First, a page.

…We lost N5m, N6m to the floods – Onojame , Akpara
…One year of extreme hard work gone – Chukwuemeka
‘…FG should give us loans to employ labourers’
…Provide farmers with improved seedlings – Expert
Farmers across Nigeria were already having a hard time from the activities of bandits and like the bolt out of the blue, floods came and swept away farmlands to exacerbate an already precarious situation. BENJAMIN UMUTEME in this report seeks the views of farmers and experts.
As the water levels continued to rise, Odomero Onojame had concluded that he would go to his 20-hectare cassava farm to see what he could salvage from it. Little did he know that fate was about to play a fast one on him.
According to Onojame, an indigene of Ofagbe town, in Isoko South local government area of Delta state, he woke up to discover that he has been held captive by flood in his own house. And with the water levels on the rise, he daily watched helplessly as his produce was totally destroyed.
Narrating his story to Blueprint Weekend, Odomero said, “A lot has happened, as the flood came almost unannounced. I was told that my 20-hectare farm was about to be overtaken by floods. The day I was supposed to go to the village to see what I could get out of the farm before it was finally overtaken by floods, I woke up to discover that my house had been surrounded by water. I was able to get a bag of garri from the cassava farm.
“When I value the cassava farm, I would say conservatively that I lost close to N5 million. Some poultry owners lost all their birds. Even me, I lost about 100 birds, which is about N700, 000 within two days.
“It has been really difficult. In the first four days, I was trapped in the house because the water current was enormous. Everybody in my village was affected, as you know Ofagbe is a farming community. Out of ten people, 8 were affected by the flood.”
The experience was not different from Augustine Akpara’s who told this reporter that it had been a very difficult time as he could not get anything from his 25-hectare cassava farm which was completely overtaken by floods.
“The flood is really destructive; many people’s farmlands were destroyed and so to even get to the farmland was a big challenge. We used speedboats to get to the villages and the fare is exorbitant. And in some cases, one tipper was able to get to some villages, and each trip, we paid as much as N1, 000. It has not been easy.
“The 25-hectare of land on which I planted cassava was destroyed. I tried to salvage what I could, but it was a fruitless effort. If I want to value the amount, it will be above N5 million.
The experience for Mrs. Appolonia Ikechukwu could be better imagined than experienced. Mrs. Ikechukwu, who is a native of Oloa-Ossissa in Ndokwa East local government area of Delta state, told this newspaper that she lost everything to the flood. She disclosed that she had taken a loan of N200, 000 from a cooperative group for her farm-20 hectares cassava farm and a two-hectare pepper farm.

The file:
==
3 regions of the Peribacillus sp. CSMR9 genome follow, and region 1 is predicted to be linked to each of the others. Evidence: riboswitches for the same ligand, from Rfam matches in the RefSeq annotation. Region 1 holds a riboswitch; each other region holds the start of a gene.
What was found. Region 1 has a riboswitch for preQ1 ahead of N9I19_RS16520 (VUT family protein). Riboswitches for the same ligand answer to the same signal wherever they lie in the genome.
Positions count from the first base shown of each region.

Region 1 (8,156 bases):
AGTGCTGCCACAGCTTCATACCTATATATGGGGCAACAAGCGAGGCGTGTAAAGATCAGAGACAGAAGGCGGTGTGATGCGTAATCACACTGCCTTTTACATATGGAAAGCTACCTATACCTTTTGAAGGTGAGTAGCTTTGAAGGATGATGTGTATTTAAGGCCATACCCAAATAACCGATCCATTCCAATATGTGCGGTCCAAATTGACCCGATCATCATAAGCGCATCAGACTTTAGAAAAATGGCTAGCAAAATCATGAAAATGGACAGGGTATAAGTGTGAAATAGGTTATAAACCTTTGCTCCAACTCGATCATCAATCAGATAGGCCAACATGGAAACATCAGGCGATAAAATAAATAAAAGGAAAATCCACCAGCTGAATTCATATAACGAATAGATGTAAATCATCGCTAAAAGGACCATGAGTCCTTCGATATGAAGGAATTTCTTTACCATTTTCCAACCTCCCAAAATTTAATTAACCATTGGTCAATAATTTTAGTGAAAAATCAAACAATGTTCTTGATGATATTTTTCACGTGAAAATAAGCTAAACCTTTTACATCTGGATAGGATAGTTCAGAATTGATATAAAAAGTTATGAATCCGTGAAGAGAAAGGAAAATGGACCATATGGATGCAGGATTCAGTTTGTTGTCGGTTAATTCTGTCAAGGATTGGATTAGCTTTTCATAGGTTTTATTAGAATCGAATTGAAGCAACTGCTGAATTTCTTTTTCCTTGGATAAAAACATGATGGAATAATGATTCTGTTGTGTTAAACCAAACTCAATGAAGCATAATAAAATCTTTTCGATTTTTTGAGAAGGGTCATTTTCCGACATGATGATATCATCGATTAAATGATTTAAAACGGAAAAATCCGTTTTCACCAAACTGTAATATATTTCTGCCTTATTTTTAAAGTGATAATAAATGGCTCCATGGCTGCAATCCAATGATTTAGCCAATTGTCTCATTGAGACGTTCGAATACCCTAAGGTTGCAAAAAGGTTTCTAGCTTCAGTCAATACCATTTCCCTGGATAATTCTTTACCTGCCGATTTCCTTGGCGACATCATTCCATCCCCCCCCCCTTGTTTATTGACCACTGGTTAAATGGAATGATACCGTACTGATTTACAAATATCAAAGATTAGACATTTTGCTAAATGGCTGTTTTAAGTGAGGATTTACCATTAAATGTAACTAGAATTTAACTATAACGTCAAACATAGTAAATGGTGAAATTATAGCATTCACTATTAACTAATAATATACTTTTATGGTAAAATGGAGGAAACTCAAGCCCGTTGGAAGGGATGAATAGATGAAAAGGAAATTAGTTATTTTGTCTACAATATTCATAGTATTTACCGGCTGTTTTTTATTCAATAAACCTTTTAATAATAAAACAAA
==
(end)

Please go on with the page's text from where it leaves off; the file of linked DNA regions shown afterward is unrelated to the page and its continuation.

“Now I have to look for ways to pay back the money. I have been having sleepless nights because the time for repayment is overdue and the Cooperative is on my neck to pay back the loan. As I speak with you, they are on their way to my house; they say they want to close their financial statement for the year.
She is not the only one that had her farm wiped out by the flood, which may say is one of the worst in the history of Nigeria. Oloa-Ossissa is a predominantly farming community.
Austine Chukwuemeka is another farmer in the town. He said he lost 10 hectares of cassava farm to the floods. He told this reporter that one year’s hard work has gone down the drain.
“Where do I start from now? All the sacrifice and the hard work for the past 15 months are gone. I had hoped that when I harvested my crops by last month (November), I would be able to pay back the loan that I collected to do part of the farm,”he said.
In its usual annual report, the Nigerian Meteorological Agency (NiMet) had warned in September that high amounts of rainfall might trigger flooding in some states. According to the agency, this was due to heavy rainfalls experienced in July and August 2022.
It added that Kebbi and Jigawa in the North-west; Borno Bauchi and Taraba in the North-east; Plateau in the North-central and Bayelsa in the South-south were at high risk of being overwhelmed by floods. Other states expected to experience high flooding were Kano, Adamawa, Rivers, Akwa Ibom, Cross Rivers, Abia, Imo, Lagos, Ogun, Osun, Ondo, Oyo and Ekiti.
“The saturated state of the soil moisture across the country in July and heavy rainfall recorded in August may make most places experience varying degrees of flooding, ranging from high, medium, low and flash floods in September.